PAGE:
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Journal of Neurosurgical Sciences 2021 Sep 21

DOI: 10.23736/S0390-5616.21.05483-7


language: English

Artificial intelligence-enhanced intraoperative neurosurgical workflow: state of the art and future perspectives

Leonardo TARICIOTTI 1, 2, 3, Paolo PALMISCIANO 3, 4, Martina GIORDANO 3, 5, Giulia REMOLI 3, 6, Eleonora LACORTE 6, Giulio BERTANI 1, Marco LOCATELLI 1, 7, 8, Francesco DIMECO 9, Valerio M. CACCAVELLA 3, 5 , Francesco PRADA 9, 10

1 Unit of Neurosurgery, Fondazione IRCCS Cà Granda Ospedale Maggiore Policlinico, Milan, Italy; 2 Department of Oncology and Hemato-Oncology, University of Milan, Milan, Italy; 3 NEVRALIS, Milan, Italy; 4 Department of Neurosurgery, Trauma, Gamma Knife Center Cannizzaro Hospital, Catania, Italy; 5 Department of Neurosurgery, Fondazione Policlinico Universitario A Gemelli IRCCS, Università Cattolica del Sacro Cuore, Rome, Italy; 6 National Center for Disease Prevention and Health Promotion, Italian National Institute of Health, Rome, Italy; 7 Department of Pathophysiology and Transplantation, University of Milan, Milan, Italy; 8 Aldo Ravelli Research Center for Neurotechnology and Experimental Brain Therapeutics, University of Milan, Milan, Italy; 9 Department of Neurosurgery, Fondazione IRCCS Istituto Neurologico C. Besta, Milan, Italy; 10 Department of Neurological Surgery, University of Virginia Health Science Center, Charlottesville, VA, USA


BACKGROUND: Artificial Intelligence (AI) and Machine Learning (ML) augment decision-making processes and productivity by supporting surgeons over a range of clinical activities: from diagnosis and preoperative planning to intraoperative surgical assistance. We reviewed the literature to identify current AI platforms applied to neurosurgical perioperative and intraoperative settings and describe their role in multiple subspecialties.
METHODS: A systematic review of the literature was conducted following the PRISMA guidelines. PubMed, EMBASE, and Scopus databases were searched from inception to December 31, 2020. Original articles were included if they: presented AI platforms implemented in perioperative, intraoperative settings and reported ML models’ performance metrics. Due to the heterogeneity in neurosurgical applications, a qualitative synthesis was deemed appropriate. The risk of bias and applicability of predicted outcomes were assessed using the PROBAST tool.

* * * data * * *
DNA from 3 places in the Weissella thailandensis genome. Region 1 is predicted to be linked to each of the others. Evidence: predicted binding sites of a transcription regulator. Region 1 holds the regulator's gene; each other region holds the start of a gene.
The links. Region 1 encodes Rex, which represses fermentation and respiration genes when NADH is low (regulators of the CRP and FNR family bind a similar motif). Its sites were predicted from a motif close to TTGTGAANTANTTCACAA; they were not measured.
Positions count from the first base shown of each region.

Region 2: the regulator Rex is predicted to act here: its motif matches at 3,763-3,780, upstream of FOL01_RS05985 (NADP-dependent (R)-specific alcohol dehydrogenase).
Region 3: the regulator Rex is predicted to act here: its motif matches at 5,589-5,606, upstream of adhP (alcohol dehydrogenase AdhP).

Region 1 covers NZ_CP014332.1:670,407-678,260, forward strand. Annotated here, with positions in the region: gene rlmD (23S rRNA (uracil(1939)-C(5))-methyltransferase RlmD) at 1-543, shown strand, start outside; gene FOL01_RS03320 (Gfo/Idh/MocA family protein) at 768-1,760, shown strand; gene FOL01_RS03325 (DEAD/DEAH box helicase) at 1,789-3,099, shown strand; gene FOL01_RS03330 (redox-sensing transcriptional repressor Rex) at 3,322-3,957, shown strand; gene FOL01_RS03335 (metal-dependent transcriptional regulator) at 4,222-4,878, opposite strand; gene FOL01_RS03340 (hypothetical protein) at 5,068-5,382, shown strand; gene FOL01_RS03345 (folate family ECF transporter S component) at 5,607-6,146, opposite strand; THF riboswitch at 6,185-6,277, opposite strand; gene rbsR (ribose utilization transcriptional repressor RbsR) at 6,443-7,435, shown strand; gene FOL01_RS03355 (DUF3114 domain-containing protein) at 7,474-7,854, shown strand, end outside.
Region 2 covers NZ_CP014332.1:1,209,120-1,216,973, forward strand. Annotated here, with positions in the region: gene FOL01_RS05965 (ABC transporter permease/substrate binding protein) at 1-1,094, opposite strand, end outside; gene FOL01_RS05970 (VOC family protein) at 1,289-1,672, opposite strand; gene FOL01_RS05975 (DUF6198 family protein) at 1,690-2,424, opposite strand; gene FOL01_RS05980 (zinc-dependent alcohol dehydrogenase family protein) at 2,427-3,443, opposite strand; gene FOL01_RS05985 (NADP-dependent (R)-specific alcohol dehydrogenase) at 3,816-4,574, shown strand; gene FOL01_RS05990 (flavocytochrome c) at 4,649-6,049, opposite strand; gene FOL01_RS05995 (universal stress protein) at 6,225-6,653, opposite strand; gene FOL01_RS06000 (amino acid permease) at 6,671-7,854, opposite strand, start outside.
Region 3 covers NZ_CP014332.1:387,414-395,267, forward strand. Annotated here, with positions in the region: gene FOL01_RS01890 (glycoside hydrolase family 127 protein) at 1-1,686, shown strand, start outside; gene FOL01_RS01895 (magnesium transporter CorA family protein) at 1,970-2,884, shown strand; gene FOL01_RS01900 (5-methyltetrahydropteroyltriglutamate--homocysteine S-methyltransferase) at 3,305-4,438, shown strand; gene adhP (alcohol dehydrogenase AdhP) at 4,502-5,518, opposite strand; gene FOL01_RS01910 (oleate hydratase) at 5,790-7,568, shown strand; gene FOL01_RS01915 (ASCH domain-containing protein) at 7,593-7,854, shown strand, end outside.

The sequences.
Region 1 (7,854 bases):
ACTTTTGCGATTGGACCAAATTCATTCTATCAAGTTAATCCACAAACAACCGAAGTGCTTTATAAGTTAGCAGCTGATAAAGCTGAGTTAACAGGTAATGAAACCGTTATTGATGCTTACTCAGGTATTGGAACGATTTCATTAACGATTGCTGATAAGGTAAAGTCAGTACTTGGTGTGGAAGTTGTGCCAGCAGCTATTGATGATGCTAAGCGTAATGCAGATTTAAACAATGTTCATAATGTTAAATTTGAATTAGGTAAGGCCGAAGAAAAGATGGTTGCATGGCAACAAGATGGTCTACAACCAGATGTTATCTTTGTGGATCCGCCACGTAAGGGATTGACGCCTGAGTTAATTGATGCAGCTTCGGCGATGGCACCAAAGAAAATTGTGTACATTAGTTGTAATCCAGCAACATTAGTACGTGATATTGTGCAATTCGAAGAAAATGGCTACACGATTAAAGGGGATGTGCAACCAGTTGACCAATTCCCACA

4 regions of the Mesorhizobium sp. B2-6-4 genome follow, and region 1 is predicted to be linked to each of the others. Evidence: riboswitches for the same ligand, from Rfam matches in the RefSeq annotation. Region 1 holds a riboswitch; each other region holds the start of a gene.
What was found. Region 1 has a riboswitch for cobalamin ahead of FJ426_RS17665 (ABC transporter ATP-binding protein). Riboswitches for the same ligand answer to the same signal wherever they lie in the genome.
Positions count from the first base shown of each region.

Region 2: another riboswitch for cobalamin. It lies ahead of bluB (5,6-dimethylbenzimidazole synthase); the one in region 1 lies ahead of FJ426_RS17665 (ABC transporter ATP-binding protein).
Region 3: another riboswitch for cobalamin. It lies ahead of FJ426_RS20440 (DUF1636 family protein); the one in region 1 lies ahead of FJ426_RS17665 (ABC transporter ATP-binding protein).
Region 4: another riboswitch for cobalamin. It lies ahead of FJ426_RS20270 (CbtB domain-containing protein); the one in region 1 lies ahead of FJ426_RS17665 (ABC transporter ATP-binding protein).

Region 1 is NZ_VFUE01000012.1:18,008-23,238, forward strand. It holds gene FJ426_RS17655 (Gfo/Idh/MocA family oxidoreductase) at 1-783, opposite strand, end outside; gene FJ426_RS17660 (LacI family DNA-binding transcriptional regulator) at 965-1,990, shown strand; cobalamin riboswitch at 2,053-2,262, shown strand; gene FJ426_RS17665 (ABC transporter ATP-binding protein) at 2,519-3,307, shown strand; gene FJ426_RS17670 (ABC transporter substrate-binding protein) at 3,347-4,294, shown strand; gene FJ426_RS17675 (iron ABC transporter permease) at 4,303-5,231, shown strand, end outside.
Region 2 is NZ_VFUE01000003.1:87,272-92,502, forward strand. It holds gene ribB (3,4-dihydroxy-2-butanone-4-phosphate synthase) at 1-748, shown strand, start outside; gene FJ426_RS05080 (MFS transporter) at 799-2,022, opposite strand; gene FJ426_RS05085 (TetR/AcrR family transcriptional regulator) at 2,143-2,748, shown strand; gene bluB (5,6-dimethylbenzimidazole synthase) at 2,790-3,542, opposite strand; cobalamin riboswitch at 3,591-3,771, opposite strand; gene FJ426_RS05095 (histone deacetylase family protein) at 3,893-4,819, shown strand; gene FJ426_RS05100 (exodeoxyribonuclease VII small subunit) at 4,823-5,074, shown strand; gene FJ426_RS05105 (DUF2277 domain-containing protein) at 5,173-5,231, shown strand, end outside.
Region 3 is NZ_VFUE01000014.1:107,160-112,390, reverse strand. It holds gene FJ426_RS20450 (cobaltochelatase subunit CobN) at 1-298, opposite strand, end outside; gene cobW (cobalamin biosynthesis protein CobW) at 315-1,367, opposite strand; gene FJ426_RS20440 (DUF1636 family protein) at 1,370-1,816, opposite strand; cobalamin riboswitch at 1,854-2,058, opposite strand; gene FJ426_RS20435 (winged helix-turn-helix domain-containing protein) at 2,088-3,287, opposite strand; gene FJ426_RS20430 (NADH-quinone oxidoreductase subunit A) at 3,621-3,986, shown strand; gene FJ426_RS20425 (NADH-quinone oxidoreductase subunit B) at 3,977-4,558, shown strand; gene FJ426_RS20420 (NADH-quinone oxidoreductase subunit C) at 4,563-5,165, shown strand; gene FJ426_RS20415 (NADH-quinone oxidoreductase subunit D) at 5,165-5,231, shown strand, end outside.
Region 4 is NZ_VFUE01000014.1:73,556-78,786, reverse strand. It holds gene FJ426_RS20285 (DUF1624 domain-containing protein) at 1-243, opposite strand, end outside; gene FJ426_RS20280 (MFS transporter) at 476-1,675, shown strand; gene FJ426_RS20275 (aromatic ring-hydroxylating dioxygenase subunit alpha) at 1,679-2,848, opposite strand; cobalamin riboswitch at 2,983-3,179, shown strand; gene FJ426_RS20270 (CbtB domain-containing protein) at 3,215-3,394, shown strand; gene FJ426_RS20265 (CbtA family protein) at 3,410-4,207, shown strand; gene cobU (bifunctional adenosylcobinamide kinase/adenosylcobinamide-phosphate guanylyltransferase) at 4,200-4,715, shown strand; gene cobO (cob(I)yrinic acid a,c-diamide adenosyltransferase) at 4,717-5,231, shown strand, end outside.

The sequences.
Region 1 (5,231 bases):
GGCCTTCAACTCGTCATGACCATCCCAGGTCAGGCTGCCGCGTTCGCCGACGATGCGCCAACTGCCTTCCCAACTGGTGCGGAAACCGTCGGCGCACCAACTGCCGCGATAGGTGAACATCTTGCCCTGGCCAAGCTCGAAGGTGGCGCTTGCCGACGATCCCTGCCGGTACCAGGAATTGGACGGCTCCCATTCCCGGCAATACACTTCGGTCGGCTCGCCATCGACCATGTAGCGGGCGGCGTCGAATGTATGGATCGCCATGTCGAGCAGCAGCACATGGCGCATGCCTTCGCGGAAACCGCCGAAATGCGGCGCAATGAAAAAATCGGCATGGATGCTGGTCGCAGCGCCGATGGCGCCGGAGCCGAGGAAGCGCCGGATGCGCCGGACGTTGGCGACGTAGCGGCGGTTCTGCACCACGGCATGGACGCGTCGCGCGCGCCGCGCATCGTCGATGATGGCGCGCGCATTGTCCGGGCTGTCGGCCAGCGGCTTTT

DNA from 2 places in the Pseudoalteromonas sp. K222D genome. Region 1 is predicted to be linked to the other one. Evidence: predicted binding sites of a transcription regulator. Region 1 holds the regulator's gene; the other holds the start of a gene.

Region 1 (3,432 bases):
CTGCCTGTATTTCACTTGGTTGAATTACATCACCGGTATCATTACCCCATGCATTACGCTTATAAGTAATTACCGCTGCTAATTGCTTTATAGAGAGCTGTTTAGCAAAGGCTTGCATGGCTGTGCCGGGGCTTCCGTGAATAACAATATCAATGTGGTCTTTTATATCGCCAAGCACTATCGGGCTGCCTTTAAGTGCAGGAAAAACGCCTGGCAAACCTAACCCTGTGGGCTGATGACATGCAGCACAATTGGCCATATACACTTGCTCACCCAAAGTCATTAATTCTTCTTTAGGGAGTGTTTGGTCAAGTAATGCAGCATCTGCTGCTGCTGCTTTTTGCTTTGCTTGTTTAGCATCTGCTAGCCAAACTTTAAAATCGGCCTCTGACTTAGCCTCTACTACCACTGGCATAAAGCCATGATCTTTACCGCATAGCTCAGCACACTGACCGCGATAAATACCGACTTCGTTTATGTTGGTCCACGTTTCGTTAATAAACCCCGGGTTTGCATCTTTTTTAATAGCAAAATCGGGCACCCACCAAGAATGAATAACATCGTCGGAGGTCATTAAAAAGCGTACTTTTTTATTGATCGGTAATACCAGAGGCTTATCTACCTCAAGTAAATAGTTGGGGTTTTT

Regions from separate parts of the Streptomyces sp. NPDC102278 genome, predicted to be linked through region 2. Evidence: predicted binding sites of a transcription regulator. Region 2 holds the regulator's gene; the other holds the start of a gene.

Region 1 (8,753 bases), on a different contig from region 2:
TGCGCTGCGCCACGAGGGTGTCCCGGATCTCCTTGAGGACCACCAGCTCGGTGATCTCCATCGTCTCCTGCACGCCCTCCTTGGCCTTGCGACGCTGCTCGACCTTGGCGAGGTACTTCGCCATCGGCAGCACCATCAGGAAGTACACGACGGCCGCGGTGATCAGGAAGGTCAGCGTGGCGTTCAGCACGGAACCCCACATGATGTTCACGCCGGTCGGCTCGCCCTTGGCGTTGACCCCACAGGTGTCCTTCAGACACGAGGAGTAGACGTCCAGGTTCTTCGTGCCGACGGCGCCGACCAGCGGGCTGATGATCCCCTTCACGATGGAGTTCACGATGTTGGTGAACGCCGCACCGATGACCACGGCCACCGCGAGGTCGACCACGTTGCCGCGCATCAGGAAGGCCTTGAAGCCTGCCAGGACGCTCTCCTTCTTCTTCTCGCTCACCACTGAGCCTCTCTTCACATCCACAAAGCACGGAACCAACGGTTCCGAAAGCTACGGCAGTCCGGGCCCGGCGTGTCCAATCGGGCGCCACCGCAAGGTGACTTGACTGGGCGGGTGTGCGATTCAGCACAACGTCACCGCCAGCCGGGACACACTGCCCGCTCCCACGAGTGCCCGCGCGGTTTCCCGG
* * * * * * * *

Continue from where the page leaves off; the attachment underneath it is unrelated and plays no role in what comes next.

RESULTS: 41 articles were included. All studies evaluated a supervised learning algorithm. A total of 10 ML models were described; the most frequent were neural networks (n = 15) and tree-based models (n = 13). Overall, the risk of bias was medium-high, but applicability was considered positive for all studies. Articles were grouped into 4 categories according to the subspecialty of interest: neuro-oncology, spine, functional and other. For each category, different prediction tasks were identified.
CONCLUSIONS: In this review, we summarize the state-of-art applications of AI for the intraoperative augmentation of neurosurgical workflows across multiple subspecialties. ML models may boost surgical team performances by reducing human errors and providing patient-tailored surgical plans, but further and higher-quality studies need to be conducted.

KEY WORDS: Artificial intelligence; Machine learning; Intraoperative; Neuro-oncology; Spine; Functional neurosurgery

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